Intoxicating and uncompromsing, the Sylva Leader provided a tantalising taste of extreme sports
My girlfriend has a uniquely feminine way of describing cars. It revolves solely around colour, and it’s usually a hugely incomplete method of description, but in the case of my old Sylva Leader she may have been on to something. If you asked anyone to describe the car - even a bonefide petrolhead - the one word that usually came up was yellow. And it was indeed very, very yellow. And fast - as if Noddy and Big Ears had consumed way too much fairy dust one night and decided to try their hand at street racing with a homemade hotrod.
The Sylva certainly was homemade, and boy did it look it. The kit car industry has produced some staggering designs in recent years, but even in 1987 the Leader wasn’t one of its better offerings. The whole thing looked like a giant, slightly misshapen jelly mould, and yet - with it’s low stance and (yellow) roll bar - also strangely purposeful. This combination of the sublime and the ridiculous found many fans in the vicinity, and it never failed to raise a smile, even with typically disapproving audiences such as old ladies and the local constabulary.
The driving experience was always an event. It took several pumps of the throttle to prime the two huge Delhorto carburettors used to feed its 1800cc Lancia heart, but it was worth it. If you were lucky the push button starter on the left hand side of the dash would overcome the engine’s Latin temperament and it would fire with a delicious bark. Prod the throttle and the big carbs would let out a snort, while the side exit exhaust, barely two feet beneath your right ear, emitted a fiery rasp. To this day it remains the best four cylinder soundtrack I’ve ever heard.
On the road its performance was electric. The 150bhp produced by the Italian twin cam might not sound like much, but, with only 650kg to propel, it equated to around 230bhp/ton, which is 911 turbo territory. The brick-like aerodynamics may have blunted its potency at higher speeds, but this was a bit irrelevant for a speccy four eyes like myself, because at around 60mph (with next to no windscreen) my glasses began to take off. Factor in the lack of doors, a hood of any type, any security or anything remotely resembling a boot and the Leader’s everyday credentials began to look shaky.
As a general rule all Sylvas, and most Leaders included, are very fine handling cars, but some DIY suspension mods carried out by a previous owner had left mine with a few unwanted traits. The rock hard rear suspension made the car skittish to say the least, and loss of traction on bumpy roads was a sudden and frequently violent experience. The direct, but surprisingly numb steering, meanwhile, gave little indication of impending doom through its overly weighty helm. It made any of the TVRs I’ve since driven seem a bit, well, safe, but it was undoubtedly exciting and every journey bore a sense of occasion.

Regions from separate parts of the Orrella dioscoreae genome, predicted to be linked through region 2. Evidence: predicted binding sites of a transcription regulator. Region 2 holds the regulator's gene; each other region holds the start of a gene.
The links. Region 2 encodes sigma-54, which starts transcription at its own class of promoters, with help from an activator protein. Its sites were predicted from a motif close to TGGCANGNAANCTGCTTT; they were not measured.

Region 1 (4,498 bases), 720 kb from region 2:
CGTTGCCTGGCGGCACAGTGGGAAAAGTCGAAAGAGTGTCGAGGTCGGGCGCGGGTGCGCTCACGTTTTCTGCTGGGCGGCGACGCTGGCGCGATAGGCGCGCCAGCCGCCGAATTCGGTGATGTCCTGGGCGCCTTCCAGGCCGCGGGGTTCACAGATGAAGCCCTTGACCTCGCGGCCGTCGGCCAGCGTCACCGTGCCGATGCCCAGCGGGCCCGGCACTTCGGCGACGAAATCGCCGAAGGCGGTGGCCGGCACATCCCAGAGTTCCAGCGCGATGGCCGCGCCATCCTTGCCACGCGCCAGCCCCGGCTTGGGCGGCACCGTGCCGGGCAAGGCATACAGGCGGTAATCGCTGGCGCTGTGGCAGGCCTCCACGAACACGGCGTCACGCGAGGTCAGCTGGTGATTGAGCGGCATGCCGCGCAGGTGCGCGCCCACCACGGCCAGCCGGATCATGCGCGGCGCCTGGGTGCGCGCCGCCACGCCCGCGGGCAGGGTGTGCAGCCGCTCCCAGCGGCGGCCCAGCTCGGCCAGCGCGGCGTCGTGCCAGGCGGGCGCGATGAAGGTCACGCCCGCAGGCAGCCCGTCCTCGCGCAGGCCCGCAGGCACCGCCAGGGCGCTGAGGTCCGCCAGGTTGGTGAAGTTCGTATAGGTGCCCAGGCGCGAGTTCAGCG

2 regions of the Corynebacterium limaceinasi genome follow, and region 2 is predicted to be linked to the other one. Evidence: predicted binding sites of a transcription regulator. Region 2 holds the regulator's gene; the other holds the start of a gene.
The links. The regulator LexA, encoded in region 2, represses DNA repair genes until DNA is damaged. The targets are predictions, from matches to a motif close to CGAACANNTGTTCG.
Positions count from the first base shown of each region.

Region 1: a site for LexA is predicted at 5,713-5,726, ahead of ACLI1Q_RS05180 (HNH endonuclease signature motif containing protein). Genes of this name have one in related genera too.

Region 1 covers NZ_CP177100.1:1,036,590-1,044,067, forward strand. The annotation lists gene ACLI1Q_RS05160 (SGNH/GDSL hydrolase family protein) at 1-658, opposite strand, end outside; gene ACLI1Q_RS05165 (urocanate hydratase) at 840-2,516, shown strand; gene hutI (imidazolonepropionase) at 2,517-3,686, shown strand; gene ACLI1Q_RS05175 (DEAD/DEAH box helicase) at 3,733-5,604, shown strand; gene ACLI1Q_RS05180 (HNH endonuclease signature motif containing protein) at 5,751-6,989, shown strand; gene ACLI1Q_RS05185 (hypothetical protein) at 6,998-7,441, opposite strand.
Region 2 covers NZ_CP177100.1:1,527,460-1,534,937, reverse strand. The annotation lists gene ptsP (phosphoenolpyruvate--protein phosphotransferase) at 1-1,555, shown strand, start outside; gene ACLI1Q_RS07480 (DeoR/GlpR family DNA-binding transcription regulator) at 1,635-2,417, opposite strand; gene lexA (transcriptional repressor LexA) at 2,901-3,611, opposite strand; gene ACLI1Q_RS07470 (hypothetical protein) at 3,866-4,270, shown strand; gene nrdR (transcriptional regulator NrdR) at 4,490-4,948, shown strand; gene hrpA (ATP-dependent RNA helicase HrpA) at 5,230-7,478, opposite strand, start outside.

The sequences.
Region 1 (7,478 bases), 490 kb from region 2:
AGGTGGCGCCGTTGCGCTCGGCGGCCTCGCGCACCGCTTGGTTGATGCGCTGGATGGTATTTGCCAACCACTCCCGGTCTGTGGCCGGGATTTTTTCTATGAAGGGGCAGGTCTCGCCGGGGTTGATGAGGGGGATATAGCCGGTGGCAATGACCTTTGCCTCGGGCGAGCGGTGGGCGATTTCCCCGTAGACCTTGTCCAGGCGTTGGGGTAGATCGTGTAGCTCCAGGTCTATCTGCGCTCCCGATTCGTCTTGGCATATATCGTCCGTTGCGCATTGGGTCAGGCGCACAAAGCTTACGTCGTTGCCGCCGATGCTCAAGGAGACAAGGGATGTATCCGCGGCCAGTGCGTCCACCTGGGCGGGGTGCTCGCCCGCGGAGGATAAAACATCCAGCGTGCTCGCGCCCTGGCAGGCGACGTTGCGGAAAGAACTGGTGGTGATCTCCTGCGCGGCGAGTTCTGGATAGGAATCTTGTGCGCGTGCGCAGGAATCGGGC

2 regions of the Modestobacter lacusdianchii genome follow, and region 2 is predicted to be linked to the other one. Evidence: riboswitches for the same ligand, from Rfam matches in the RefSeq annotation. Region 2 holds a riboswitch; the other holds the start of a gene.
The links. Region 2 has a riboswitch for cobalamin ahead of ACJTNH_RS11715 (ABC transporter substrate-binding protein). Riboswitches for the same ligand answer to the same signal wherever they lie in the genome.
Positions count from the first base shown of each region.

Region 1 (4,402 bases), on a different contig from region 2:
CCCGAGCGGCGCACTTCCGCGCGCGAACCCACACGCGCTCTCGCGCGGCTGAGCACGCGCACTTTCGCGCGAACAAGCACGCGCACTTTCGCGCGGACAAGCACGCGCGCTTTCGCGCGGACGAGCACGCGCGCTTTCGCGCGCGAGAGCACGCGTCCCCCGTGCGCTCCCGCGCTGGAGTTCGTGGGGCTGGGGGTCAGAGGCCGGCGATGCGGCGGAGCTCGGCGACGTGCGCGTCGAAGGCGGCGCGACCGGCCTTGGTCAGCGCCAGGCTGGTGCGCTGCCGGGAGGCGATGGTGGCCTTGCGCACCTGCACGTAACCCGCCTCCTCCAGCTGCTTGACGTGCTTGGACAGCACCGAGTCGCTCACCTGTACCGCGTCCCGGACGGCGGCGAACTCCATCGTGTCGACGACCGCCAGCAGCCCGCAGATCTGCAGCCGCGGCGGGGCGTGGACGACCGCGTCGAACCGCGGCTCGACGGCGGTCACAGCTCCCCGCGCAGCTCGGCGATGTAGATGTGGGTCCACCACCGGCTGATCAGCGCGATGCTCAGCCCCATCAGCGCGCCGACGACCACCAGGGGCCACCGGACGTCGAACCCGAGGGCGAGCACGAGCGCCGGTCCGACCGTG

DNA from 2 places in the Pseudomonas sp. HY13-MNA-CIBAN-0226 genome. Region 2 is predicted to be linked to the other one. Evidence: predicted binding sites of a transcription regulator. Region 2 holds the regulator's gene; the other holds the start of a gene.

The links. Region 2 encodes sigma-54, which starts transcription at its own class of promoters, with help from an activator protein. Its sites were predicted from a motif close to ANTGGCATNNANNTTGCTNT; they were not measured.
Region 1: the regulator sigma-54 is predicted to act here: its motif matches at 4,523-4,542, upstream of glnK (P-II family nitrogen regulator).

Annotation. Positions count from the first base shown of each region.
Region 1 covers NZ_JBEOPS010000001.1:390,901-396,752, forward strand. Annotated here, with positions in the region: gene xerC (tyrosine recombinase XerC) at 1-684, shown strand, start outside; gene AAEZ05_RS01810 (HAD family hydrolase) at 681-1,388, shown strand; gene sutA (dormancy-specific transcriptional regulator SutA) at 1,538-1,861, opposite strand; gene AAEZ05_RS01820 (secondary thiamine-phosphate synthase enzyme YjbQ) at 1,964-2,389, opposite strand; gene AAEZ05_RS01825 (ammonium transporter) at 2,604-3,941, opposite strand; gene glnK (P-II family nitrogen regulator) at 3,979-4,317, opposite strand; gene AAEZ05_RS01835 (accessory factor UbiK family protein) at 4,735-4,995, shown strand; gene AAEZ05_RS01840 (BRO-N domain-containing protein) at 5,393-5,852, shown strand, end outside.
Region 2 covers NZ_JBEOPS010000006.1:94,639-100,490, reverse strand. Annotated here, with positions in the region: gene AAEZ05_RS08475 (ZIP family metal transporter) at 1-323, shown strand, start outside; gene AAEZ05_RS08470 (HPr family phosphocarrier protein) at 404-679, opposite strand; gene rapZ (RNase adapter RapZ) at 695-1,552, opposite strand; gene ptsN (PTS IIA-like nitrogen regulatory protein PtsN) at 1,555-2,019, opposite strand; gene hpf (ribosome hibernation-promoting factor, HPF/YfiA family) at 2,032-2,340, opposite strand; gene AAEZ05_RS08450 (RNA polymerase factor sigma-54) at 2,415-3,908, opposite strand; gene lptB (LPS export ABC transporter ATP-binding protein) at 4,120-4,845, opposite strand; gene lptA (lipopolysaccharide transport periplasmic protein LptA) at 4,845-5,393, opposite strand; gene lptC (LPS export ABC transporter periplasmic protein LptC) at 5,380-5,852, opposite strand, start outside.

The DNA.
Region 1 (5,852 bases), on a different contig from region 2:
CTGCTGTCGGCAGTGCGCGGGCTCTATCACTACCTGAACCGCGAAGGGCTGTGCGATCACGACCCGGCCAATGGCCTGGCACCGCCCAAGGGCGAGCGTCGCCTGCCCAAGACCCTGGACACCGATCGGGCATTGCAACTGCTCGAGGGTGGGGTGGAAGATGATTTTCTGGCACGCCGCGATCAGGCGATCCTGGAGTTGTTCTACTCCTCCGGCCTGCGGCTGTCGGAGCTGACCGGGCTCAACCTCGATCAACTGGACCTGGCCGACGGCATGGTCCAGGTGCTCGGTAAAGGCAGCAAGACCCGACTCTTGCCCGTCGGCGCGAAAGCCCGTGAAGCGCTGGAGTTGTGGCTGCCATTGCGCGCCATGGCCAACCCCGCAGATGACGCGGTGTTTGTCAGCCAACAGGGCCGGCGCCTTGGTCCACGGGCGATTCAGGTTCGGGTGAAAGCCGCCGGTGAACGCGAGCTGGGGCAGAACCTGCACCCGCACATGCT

Another idiosyncrasy was the car’s braking system. Not only was it un-servoed, which takes some getting used to in this day and age, but it was well overdue for an overhaul. Even if you could summon the gargantuan force needed to operate the hydraulics I’m not convinced they would have done much good. To compound matters, the previous owners’ home engineering periodically reared its ugly head. One hot day the outer part of the throttle cable melted (later discovered to be a bicycle gear cable run perilously close to the exhaust manifold); only to solidify at the extreme end of its travel. Cue a flurry of screaming revs and wheel spin that sent me snaking down a narrow (but mercifully straight) country lane for a few seconds before I brought the clutch in. And, if experiences like that weren’t enough, an unidentified misfire would routinely kick in at high revs, and on occasions the car would simply fail to start altogether.
So does this mean the Leader was a bad car? Well, no, not in the slightest actually. It wasn’t even a particularly bad example. The body and chassis were pristine (if somewhat yellow), the engine performed spectacularly when niggling faults weren’t hampering it, and a damper change and some new rubber would have gone a long way to sorting out the handling. It was a few weekends work away from being a superb track day toy. Sadly, in truth, it was another car that succumbed to my learning curve. At the time I had no garage to work on it and little in the way of tools or practical experience.
The Leader was also a victim of its own appeal. The experience of blasting down country lanes with the glorious twin cam on full song, the hedges accelerating past your ear and the sheer force pulling you back into the seat was intoxicating. I wanted more, but even in pristine condition the Leader would have been a little extreme. What I needed was a car that could deliver the same hit, but also justify itself with fair weather trips to the office and the occasional weekend away. So I did what any sensible young man would do; I bought a TVR.